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Feature Article
LindowsOS vs. Windows

December 1, 2002
By Scott Lewis

Over the last couple of months I have written about the Mac vs. the PC, and building vs. buying a PC. I did this to try and come up with the best value in a computer, especially since I will be "getting" a new computer early next year. To continue on that theme I want to start looking at Linux as an alternative to Windows and the value benefit to be had.

What is Lindows?

Lindows is a version of Linux that has been bragging about affordable PCs running their operating system and how much cheaper it is to run Lindows than Windows. They also claim an easy install and ease of use for installing applications and using Linux. This month I will focus on Lindows because of its push that it is a viable alternative to Windows. In the future I will look at other versions of Linux as I attempt to see if there is enough value in having a PC running Linux instead of Windows.

Lindows is the brainchild of Michael Robertson, formerly the brainchild of MP3.com. I first heard about Lindows about a year ago. It was supposed to be a Linux version that could run Windows applications.

As Lindows is very close to its first general release (conveniently labeled 3.0) I thought I should take a quick look at where they were and where they are. And more importantly, is it really worth thinking about Lindows as a replacement for Windows 2000 Professional as my main operating system.

Lindows Running Windows - Before

In the beginning (late 2001) Lindows was touting it would be able to run the majority of Windows applications, without you having a copy of Windows itself. The key applications it was targeting at that time was Office 97, Office 2000 and Office XP. Lindows was getting its ability to run Windows application from WINE and/or Crossover Office, a product by CodeWeavers that allows any Linux distribution to run Windows software.

At that time I read some good things and some bad. Some said that if Lindows is successful in running the three major Office versions (mentioned above) that Lindows would have a really good chance to make headway onto the desktop. However, there were others that complained that emphasizing Windows capability in Lindows was bad for the Linux community. One article stated, "Linux developers need to be sure not to make the same mistake that IBM made with OS2 -- trying to be a better Windows than Windows and not developing native applications."

Lindows Running Windows - Now

Some time around April 2002 (as best I can figure from my Lindows newsletters) they stopped touting "support for a great deal of all Windows software," and switched to "LindowsOS has been optimized to run certain Microsoft® Windows 'bridge' programs. So far, Microsoft Office 2000’s Microsoft Word, Microsoft Excel and Microsoft PowerPoint have been certified to run under LindowsOS." You can find that second quote on the Lindows FAQ and in a number of places on the Lindows web site.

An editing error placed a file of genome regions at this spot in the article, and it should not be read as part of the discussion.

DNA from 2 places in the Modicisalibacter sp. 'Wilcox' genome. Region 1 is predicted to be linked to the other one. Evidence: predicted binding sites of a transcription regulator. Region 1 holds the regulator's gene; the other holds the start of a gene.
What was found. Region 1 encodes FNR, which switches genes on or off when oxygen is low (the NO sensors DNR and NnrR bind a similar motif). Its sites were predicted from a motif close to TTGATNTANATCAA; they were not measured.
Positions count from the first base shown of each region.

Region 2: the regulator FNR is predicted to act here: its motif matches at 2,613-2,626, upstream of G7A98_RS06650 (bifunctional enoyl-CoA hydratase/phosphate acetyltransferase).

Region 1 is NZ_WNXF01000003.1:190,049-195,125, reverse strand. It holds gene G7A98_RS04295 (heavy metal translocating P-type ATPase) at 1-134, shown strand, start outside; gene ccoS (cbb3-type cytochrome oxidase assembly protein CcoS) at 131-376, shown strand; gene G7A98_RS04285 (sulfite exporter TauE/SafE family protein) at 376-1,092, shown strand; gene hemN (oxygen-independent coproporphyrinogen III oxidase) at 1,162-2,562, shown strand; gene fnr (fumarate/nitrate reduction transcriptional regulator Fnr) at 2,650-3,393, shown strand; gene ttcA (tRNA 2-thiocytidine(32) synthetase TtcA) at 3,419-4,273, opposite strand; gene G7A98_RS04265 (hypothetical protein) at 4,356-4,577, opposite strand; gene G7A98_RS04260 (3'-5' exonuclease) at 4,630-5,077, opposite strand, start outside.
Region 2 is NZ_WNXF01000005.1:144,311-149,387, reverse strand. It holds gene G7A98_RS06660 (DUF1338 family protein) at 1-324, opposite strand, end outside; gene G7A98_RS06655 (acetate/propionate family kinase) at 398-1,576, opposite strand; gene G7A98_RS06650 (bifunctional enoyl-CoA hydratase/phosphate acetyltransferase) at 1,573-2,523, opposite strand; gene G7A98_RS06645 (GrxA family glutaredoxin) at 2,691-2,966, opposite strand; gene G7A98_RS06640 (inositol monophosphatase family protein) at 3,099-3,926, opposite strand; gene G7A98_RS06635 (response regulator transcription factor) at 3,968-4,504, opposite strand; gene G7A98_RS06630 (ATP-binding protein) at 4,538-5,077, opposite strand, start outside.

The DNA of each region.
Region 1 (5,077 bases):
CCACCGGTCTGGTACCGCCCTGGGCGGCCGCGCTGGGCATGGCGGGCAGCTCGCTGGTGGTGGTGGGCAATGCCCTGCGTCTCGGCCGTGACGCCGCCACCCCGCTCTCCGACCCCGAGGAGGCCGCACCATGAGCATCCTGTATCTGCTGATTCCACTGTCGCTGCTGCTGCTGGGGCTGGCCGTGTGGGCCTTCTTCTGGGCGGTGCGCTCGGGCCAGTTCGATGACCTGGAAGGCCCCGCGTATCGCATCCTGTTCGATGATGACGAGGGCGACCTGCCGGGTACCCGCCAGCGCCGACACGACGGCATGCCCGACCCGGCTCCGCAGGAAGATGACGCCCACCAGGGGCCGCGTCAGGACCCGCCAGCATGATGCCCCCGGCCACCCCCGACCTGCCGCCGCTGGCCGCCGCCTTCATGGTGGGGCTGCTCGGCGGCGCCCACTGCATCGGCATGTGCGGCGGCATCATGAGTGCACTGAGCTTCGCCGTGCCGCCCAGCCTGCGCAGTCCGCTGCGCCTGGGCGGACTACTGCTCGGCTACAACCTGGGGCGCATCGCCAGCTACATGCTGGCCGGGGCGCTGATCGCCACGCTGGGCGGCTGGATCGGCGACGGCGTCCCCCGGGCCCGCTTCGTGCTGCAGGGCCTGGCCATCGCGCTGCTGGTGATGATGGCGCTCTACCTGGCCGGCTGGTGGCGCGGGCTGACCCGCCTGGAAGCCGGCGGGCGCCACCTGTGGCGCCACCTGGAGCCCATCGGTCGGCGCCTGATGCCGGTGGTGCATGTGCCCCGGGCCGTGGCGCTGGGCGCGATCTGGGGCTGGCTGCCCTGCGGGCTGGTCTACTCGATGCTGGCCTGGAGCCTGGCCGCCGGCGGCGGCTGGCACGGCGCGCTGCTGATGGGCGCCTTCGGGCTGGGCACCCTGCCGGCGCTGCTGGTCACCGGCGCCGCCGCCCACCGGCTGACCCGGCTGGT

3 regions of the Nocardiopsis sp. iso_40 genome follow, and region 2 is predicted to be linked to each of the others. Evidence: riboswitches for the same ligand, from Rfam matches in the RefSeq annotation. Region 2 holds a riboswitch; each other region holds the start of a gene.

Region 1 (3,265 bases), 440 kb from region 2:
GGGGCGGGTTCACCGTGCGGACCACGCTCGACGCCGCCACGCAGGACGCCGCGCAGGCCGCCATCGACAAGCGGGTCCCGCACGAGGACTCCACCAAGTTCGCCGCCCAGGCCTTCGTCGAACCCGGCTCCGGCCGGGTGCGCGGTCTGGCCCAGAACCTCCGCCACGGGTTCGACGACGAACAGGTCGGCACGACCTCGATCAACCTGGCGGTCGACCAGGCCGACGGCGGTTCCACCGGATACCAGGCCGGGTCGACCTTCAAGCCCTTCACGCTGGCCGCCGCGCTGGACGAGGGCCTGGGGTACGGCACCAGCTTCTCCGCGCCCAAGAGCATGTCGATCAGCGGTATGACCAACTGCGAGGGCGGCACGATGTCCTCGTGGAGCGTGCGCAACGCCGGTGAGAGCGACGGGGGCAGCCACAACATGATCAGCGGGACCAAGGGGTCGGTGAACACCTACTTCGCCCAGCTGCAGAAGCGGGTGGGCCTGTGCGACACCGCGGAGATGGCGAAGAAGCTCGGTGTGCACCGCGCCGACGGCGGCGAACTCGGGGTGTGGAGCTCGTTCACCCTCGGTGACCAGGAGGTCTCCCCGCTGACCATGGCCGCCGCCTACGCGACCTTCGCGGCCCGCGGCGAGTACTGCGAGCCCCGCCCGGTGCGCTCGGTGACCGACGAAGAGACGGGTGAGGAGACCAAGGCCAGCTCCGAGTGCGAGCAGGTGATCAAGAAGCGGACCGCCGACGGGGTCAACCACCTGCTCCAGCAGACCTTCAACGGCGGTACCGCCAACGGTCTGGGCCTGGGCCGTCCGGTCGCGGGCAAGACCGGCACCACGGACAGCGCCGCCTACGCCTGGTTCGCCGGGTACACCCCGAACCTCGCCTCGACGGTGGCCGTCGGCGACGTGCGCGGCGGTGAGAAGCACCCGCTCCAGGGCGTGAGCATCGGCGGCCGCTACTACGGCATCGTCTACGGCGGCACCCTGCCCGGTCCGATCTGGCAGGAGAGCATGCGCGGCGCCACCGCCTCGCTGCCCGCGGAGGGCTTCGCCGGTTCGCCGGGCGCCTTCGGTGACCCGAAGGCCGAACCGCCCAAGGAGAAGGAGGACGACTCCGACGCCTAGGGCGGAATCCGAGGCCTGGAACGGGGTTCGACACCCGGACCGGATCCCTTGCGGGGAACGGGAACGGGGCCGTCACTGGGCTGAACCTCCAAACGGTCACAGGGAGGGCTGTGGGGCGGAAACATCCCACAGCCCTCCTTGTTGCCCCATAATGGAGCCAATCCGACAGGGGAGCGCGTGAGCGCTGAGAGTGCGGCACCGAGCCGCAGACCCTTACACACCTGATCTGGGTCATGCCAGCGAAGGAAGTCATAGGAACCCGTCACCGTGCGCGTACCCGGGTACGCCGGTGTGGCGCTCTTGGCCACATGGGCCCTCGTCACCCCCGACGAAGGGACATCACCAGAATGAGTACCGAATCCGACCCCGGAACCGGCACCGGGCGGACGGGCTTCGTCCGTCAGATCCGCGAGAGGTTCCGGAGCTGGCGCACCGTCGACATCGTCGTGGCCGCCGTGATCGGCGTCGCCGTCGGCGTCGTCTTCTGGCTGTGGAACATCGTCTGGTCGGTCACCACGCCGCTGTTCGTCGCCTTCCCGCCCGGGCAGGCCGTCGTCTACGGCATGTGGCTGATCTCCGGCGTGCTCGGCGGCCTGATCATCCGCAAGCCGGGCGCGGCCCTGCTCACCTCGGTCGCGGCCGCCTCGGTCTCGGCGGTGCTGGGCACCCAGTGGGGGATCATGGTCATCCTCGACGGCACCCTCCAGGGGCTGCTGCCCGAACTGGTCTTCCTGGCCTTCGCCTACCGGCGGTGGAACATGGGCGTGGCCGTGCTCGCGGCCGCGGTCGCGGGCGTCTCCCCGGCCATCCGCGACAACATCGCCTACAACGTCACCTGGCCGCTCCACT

I read an article back when Lindows was a new idea. John Dvorak said, "Nobody is taking [Lindows] too seriously except me. I think Lindows might fly if it can conquer one simple roadblock, and that's running Microsoft Office 97, 2000, and XP." John followed this up with, "Once the Lindows team starts talking about running StarOffice applications, then you'll know the developers have failed."

The latest from Lindows states, "To edit Microsoft Office compatible files, we'd highly recommend one of the office suites in our Click-N-Run Warehouse such as StarOffice or OpenOffice." Also, I have not seen any mention of Lindows being able to run Outlook from any version of Office.

Did they fail? No. Lindows and CodeWeaver had a falling out. CNET Reported, "In April, however, CodeWeavers ended its business relationship with Lindows.com and began offering CrossOver Office, a $54.95 application that offers the kind of Windows support for Linux that was originally claimed for Lindows."

Oops! And it was right about April that I started noticing the change in the Lindows newsletters for there Click-N-Run Warehouse (more later) and StarOffice. For the longest time StarOffice was the only commercial application in the Click-N-Run Warehouse. There are more now, but not a lot. The vast majority of applications in Lindows' Click-N-Run Warehouse are available for free if you spend the time to look for them on the Internet.

Here is a quote from the Lindows FAQ I came across. Q: Will LindowsOS support games and graphics? A: "The Click-N-Run Warehouse contains many games and graphics programs, including a powerful graphics editor called GIMP that runs under LindowsOS."

At the time I read this the Click-N-Run Warehouse had only freeware style games, with graphics about on par with old 16-bit Super Nintendo games. As for GIMP, what that statement fails to tell you is that GIMP is a freeware program that is even available in a Windows version. Almost every version of Linux includes GIMP.

Click-N-Run Warehouse